On top of all of this, the cost of wind and solar has nosedived. In 2011, the National Renewable Energy Laboratory (NREL) set a goal for solar to become cost competitive by 2020. In September, it announced that its goal had been met three years early, after a 30% cost decline in a single year.

Wind costs have also declined steeply, according to the Lawrence Berkeley National Laboratory. The best onshore wind sites are now cheaper than gas, per megawatt hour of new generation, with solar set to join it early in the 2020s, according to Bloomberg New Energy Finance.

Future gazing

The current administration is hoping to hold back the tide of change sweeping across the map of US electricity capacity. But the changes that have already taken place over the past decade have been driven by many factors, only one of which is the federal government.

States have broad powers to influence the electricity mix within their borders – and many of them have joined together in a US Climate Alliance, aiming to meet US climate goals despite Trump.

Notably, the nation’s coal plants are old and getting older. Their average age of 40 years – with 44GW older than 50 – points to more change in future. The EIA lists 20GW of coal as planning to retire while others, such as the environmental NGO CoalSwarm, put the figure at 48GW by 2030.

As one energy executive told Bloomberg in June: “The administration can’t turn a 70-year-old coal plant into a 20-year-old coal plant.” What’s more, the Trump administration could fail in its efforts to turn back the clock on the electricity system.

Its move to repeal the Clean Power Plan faces a “legal and regulatory process that will grind on for many years, likely longer than Trump’s first term”, explains David Roberts at Vox, in an article that compares the effort to the ongoing healthcare repeal fiasco.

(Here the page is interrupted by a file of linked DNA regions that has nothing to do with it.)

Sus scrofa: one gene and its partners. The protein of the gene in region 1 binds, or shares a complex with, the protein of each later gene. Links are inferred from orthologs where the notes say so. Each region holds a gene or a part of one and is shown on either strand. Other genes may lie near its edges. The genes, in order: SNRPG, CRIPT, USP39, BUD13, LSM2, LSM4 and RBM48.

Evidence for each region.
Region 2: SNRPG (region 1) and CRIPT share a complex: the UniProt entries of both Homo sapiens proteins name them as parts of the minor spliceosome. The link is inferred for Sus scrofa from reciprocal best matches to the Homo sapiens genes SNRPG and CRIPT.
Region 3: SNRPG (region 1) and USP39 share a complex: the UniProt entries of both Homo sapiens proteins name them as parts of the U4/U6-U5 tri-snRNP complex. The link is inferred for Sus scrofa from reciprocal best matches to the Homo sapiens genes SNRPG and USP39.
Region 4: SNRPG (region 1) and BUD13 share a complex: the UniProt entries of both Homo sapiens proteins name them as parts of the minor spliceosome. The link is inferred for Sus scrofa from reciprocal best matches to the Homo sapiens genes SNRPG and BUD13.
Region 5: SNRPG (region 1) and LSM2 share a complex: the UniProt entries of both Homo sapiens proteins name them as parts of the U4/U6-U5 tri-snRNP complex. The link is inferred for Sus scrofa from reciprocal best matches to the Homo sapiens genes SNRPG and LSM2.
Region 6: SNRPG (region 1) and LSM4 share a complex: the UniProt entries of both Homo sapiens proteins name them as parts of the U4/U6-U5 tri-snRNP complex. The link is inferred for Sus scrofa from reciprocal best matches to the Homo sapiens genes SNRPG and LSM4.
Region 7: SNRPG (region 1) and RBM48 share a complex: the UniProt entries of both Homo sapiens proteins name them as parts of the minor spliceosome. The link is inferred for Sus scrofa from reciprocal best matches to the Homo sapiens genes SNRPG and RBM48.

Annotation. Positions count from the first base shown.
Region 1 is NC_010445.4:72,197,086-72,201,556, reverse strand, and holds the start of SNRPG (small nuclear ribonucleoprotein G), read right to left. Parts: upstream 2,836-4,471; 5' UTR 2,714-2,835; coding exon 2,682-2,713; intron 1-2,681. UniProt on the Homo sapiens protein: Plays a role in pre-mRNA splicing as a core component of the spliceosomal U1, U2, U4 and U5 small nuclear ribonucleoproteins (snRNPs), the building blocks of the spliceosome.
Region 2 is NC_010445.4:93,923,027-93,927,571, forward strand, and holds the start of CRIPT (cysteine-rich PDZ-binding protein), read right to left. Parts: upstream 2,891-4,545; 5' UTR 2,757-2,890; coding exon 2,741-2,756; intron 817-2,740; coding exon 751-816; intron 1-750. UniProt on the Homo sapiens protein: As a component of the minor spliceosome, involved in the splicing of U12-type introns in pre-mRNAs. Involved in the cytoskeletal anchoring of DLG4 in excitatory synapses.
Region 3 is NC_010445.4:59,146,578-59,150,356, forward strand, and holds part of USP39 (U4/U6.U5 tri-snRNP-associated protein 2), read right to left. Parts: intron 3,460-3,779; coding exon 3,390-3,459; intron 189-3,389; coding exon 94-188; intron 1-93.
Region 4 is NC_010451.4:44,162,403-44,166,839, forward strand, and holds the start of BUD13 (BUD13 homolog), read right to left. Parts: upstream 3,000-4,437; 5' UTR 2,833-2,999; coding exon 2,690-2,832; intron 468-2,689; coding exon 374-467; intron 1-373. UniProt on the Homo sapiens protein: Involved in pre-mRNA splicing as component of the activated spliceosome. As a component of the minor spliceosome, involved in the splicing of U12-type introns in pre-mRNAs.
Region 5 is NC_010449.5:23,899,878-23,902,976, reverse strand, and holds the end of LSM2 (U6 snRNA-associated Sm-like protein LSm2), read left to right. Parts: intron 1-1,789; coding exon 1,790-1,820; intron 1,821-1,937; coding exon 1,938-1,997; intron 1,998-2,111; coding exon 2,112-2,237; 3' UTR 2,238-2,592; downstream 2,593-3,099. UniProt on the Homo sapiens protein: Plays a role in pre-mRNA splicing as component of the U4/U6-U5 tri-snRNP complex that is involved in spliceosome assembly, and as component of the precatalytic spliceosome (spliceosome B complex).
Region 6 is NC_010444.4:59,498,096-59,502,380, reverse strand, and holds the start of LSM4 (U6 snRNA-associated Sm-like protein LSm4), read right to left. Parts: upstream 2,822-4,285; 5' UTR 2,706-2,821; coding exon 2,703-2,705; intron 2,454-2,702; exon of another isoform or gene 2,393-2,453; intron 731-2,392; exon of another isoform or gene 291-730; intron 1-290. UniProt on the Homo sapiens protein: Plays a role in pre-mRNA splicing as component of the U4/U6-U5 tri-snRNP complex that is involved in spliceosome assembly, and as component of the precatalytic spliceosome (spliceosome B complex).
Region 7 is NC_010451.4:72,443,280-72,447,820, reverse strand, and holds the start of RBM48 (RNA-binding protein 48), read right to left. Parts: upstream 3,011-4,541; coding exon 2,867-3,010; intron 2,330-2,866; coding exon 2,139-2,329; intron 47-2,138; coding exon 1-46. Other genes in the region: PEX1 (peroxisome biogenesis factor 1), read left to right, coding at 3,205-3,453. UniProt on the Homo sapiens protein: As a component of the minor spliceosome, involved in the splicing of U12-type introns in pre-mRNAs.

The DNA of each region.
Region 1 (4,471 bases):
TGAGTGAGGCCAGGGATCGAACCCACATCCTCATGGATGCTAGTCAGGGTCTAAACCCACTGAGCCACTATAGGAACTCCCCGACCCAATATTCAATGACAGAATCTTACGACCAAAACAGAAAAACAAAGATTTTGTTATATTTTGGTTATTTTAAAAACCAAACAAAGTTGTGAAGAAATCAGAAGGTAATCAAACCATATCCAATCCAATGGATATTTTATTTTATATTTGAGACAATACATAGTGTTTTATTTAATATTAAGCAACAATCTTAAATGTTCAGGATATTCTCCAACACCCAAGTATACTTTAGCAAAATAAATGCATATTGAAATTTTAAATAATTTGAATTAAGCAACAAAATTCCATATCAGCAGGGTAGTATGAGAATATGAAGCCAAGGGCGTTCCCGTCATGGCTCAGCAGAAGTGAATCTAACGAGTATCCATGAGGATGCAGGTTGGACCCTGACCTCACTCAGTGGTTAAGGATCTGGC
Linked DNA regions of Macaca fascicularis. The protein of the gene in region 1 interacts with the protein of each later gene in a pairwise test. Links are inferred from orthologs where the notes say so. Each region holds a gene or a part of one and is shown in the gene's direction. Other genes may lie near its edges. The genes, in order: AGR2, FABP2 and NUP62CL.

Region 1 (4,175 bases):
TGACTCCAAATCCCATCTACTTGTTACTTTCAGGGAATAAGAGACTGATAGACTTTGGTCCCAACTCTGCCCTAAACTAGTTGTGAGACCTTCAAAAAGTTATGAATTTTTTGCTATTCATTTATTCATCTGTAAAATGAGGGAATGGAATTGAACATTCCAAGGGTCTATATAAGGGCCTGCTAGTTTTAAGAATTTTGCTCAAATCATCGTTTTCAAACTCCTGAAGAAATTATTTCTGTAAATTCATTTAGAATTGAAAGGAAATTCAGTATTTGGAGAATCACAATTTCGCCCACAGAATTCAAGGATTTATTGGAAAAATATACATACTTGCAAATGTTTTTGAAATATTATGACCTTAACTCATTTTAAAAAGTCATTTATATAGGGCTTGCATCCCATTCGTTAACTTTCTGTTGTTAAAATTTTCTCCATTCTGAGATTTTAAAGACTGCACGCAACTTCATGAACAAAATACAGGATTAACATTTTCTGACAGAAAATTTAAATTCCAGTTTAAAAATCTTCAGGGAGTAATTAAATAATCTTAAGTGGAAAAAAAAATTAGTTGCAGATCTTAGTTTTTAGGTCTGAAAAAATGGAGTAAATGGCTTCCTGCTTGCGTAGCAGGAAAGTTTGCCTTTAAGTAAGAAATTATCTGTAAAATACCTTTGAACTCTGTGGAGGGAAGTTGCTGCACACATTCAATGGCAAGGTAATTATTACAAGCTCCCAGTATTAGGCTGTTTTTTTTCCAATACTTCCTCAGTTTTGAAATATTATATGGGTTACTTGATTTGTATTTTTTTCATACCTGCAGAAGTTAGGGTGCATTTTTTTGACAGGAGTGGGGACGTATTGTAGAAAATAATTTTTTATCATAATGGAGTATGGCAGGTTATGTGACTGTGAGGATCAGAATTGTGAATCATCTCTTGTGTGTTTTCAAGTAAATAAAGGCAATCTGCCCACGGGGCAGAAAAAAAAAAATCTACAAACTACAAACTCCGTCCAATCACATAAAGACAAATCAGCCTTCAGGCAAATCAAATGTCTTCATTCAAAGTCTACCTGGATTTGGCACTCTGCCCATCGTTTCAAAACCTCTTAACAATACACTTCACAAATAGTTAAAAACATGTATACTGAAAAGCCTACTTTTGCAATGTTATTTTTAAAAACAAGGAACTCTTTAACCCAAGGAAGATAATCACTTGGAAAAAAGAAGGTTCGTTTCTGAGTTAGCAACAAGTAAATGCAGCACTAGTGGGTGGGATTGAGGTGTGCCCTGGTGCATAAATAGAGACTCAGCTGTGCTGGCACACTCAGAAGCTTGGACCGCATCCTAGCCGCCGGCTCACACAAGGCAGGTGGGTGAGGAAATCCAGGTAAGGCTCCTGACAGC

Even if it succeeds, this could be reversed again by a subsequent administration. For utility firms deciding where to put their money for the next few decades, this uncertainty is unlikely to be favourable to investments in coal, which faces the greatest risks from climate legislation.

That helps explain why 35% of planned new capacity is low carbon and another 63% gas.

Notes

The map is based on data published by the US Energy Information Administration in July 2017, containing data up to May 2017. This data only contains power plants with combined capacity of 1 megawatt (MW) or above, including where several smaller units are located at a single site.

The data covers a total of 1,183 gigawatts (GW), of which 26GW is currently out of service or used only for backup. This is the “nameplate capacity” of the plants. EIA also lists “net summer” and “net winter” capacity, which account for plant availability in those seasons.

EIA lists plants using a detailed set of energy source codes. These were combined, for example “coal” includes bituminous coal, lignite, synfuel, subbituminous coal and waste coal (BIT, LIG, SC, SUB and WC).

For the map, units were aggregated if they had a common “plant ID” and the same technology type. For example, the map has three bubbles for the Barry plant in Alabama: One for coal, one for gas combined cycle and one for peaking gas

For multi-unit sites, the capacity is the combined total and the “year opened” is the range from the first to the last unit to open.

The bubble sizes are only roughly proportional to the plant capacity in MW. There are eight bubble sizes, each representing a range of capacities, with thresholds when capacity doubles. This means there is no direct relationship between the area or diameter of the bubbles and a site’s capacity.

In addition to specific sites above 1MW, the map shows the total capacity of small-scale solar in each state, taken from a second EIA dataset. Again, this data is current through May 2017. The total capacity for each state is shown centred on the state’s geographical centre. Note that these small-scale solar figures are estimates.

The map of planned capacity includes all sites listed in the EIA data. This omits small sites below 1MW, which will be particularly significant for solar. It also excludes a few sites that are listed without location data, comprising 450MW of wind, 260MW of gas and 1.2MW of hydro capacity.

The map of capacity at the start of 2008 is a composite of data combining currently-operating and since-retired sites, which had already opened at that time. It excludes sites below 1MW, as does the map of retired capacity, which is based on the same EIA data.

Electricity generation data is from the EIA Annual Energy Review 2012, for pre-2007 data and Electric Power Monthly September 2017, for data through July 2017. Note that before 1989, the data excludes generation by independent power producers, commercial and industrial sites. This creates a discontinuity in the time series, particularly for fuels other than coal and nuclear.

Generation data shown as 2017 covers the most recent 12 months, through July 2017 at time of writing. “Other” includes non-biodegradable municipal waste, waste tyres and waste gases produced in industrial processes. “Oil” includes petroleum liquids and petroleum coke.